Thousands without water for fifth day

Southern Water tankers arriving in Hastings
A fleet of 24 tankers have been used to bring water to the town [Southern Water]

About 6,500 properties in East Sussex are still without water or with a limited supply as a fifth day of problems comes to an end, Southern Water has confirmed.

The firm said 32,500 customers in Hastings and St-Leonards-on-Sea were initially left without water after a pipe burst on Thursday.

At 20:00 BST, Southern Water said supplies had been restored to about 26,000 properties.

It said it expected "a significant number" of the remaining affected customers to be back in supply later on Monday evening.

Newgate reservoir, whose temporary closure had led to interruptions, has now re-opened and pressure is building back to normal, it said.

However, up to 2,000 properties in parts of St Helen’s and St Helen’s Wood are unlikely to see supplies return until Tuesday, when the Fairlight Reservoir has been restocked, it said, adding that its fleet of 24 tankers would be redeployed.

East Sussex County Council said it hoped all schools and colleges would be able to open on Tuesday.

Southern Water said supplies had been assured to enable this to happen and the arrangement was currently on track.

One school, St Paul's Academy, announced on social media that pupils did not have to wear uniform, as parents would have been unable to do any laundry since Thursday.

The supplier said 228,000 litres of bottled water were delivered to vulnerable customers on its Priority Services Register on Monday.

Bottled water stations have closed for the night, but three stations will re-open on Tuesday at Asda, Tesco and Sea Road.

The outage coincided with the annual Jack in the Green Festival in Hastings and the May Day Bike Run, both of which see thousands of visitors.

The events went ahead despite the water issues, although some revellers told reporters they had been filling up buckets with seawater in order to flush their toilets.

Over the weekend, East Sussex County Councillor Godfrey Daniel said: "The impact on the town will be drastic, a lot of people will lose a lot of money.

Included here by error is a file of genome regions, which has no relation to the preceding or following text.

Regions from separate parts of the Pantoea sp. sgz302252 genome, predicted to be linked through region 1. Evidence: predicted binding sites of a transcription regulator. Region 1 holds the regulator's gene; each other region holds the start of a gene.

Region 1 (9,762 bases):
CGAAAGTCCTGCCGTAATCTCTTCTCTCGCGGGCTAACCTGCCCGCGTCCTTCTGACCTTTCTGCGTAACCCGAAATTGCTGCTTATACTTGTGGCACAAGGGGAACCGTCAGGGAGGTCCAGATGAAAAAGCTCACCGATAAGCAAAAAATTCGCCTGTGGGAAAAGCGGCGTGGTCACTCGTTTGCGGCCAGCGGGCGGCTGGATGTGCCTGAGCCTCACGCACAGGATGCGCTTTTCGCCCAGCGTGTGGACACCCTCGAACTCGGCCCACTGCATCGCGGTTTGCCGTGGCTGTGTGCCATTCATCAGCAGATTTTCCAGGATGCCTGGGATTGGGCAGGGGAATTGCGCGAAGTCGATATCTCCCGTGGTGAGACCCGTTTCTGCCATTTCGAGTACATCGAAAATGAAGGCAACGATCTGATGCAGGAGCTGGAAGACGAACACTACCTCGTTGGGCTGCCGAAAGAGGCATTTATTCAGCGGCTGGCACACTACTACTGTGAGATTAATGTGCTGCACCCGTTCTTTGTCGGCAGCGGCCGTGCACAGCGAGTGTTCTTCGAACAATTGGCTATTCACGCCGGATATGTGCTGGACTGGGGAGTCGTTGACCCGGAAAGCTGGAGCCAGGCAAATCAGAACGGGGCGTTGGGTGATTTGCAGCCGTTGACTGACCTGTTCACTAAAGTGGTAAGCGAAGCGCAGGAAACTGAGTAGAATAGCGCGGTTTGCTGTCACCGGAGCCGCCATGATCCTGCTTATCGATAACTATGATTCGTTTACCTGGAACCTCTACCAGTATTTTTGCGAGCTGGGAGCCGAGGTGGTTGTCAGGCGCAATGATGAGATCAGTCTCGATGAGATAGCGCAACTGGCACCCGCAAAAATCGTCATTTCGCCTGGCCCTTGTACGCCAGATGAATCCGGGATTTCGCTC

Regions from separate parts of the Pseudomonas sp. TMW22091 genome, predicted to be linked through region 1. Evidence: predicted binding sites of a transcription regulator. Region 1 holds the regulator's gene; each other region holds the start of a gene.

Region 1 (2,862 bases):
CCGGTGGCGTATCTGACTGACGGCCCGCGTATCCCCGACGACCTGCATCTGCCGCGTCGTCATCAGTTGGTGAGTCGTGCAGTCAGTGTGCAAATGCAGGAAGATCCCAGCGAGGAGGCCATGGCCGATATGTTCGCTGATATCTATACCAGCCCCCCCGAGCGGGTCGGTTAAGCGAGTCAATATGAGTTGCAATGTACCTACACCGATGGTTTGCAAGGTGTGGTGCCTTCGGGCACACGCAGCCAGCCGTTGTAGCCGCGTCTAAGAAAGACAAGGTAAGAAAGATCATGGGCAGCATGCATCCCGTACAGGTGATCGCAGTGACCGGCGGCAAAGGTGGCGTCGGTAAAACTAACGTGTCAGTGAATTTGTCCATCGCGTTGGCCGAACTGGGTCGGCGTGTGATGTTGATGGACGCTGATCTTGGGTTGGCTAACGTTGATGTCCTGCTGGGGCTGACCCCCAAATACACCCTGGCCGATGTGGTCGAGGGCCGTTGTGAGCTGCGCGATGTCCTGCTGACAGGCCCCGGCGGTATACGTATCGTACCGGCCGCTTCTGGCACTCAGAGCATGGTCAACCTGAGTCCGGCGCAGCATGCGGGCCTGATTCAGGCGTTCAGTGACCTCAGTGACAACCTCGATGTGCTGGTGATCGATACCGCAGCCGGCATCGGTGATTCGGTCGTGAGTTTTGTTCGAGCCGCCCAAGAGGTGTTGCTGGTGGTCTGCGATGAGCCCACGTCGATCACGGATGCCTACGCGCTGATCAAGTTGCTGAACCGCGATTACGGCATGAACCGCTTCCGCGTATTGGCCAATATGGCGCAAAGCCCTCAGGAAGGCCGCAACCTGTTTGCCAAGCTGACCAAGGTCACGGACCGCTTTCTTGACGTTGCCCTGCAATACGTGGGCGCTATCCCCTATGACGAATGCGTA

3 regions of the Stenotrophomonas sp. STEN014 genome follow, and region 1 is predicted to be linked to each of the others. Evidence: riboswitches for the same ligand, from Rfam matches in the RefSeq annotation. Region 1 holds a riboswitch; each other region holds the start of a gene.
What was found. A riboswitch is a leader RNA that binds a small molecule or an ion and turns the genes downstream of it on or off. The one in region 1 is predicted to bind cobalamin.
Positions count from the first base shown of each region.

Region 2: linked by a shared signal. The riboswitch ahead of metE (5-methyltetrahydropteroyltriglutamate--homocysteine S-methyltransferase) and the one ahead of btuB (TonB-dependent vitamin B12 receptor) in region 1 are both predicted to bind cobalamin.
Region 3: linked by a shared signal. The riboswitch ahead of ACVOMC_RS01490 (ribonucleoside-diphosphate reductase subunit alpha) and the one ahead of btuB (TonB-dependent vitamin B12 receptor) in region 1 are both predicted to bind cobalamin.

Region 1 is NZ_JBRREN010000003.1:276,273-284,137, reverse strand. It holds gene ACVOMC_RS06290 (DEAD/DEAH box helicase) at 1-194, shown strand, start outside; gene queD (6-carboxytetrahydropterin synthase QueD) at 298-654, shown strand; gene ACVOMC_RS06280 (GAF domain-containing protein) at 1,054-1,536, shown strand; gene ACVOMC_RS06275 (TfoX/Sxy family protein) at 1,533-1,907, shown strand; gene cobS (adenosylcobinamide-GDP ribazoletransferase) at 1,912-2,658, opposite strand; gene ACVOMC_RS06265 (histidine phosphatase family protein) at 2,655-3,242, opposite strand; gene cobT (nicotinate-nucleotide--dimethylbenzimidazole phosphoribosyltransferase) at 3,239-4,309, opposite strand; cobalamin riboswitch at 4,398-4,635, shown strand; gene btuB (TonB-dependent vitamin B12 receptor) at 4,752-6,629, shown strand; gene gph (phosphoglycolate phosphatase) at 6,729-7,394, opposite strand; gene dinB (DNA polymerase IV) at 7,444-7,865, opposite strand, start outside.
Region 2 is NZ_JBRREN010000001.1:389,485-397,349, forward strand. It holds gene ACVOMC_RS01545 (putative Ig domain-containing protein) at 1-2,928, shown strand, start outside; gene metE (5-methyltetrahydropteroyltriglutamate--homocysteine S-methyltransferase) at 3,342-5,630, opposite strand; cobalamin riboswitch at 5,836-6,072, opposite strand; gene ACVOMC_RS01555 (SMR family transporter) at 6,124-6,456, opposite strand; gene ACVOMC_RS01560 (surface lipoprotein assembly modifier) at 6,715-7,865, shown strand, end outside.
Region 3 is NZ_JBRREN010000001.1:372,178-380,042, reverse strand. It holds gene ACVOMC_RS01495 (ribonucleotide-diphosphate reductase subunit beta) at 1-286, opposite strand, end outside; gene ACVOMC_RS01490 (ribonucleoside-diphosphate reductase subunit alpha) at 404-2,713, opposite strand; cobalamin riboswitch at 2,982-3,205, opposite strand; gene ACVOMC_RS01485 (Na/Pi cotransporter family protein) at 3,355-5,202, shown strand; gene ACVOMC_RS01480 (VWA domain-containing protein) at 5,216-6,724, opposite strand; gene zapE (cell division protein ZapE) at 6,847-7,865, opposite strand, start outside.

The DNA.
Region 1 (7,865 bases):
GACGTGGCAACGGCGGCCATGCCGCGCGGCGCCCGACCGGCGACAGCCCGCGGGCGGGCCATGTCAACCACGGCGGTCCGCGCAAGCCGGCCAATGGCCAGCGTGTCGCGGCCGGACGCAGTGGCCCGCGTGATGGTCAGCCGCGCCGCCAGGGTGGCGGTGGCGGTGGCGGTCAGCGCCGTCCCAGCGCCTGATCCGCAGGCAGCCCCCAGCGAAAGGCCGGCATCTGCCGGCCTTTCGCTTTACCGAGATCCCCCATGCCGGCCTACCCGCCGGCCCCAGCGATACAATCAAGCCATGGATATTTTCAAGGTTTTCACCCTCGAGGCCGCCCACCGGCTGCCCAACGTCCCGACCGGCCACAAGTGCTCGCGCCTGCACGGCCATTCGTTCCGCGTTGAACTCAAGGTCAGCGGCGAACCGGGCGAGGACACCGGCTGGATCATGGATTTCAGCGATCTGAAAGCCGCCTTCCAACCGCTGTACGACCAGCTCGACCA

"These businesses are struggling as it is with the cost-of-living crisis."

An older man with a white heard is painted in emerald green and wears a multi-shade green costume drinks a cup of tea in a church pew
Keith Leech, chair of trustees for the traditional Jack in the Green event, said Hastings would "do it regardless of what was going on" [BBC/ Julia Gregory]

Keith Leech, chair of trustees for the Jack in the Green event, said: "On a Bank Holiday weekend that's absolutely not what the town needs.

"All the pubs, restaurants and hotels were thinking of having to close but fortunately on this side of town they've managed to maintain a supply.

"Hastings being Hastings, we're going to do it regardless of what's going on."

Southern Water apologised "for the disruption this outage has caused, especially over the bank holiday weekend".

A crowd of people all dressed in costumes in shades of green to mark the Jack in the Green festival
Festival goers gathered in Hastings Old Town despite the poor weather and continuing water problems [BBC/ Julia Gregory]

Dan Peacock runs Hastings Court Care home, which has 79 residents.

"It's not the first time this happened, so our staff have rallied round and gone the extra mile to make sure our residents don't get affected by it," he said.

"We've always got a massive stock of water, so when it first happens we can go to that supply, but then we have to make the calls and get as much water into Hastings Court as possible."

Geny and Sapphyre Callaghan at the Jack in the Green Festival
Geny (l) and Sapphyre (r) Callaghan had to close their food shop in Hastings because of the loss of water [BBC/Julia Gregory]

Sapphyre Callaghan had to close her food shop in Hastings for two days, although she was able to run her stall at Jack in the Green.

She said: "We were probably out for three full days, so it was very difficult preparing for Jack in the Green.

"Luckily, because we do festivals, we have the facilities to boil water and wash our hands, but by Saturday we decided to close [the shop] because we couldn't cope with the lack of water."

Tara Flood at the Jack in the Green Festival
Tara Flood was still without water on Monday morning [BBC/Julia Gregory]

Tara Flood, who lives in Hastings, was attending the festival, despite still having no water on Monday.

She said: "Low pressure last night, but no water this morning. It's an absolute disgrace. We've been up to the water station on Rye Road. The staff working there are just fantastic.

"We've not been able to flush the toilet for 24 hours. This is not how it should be."

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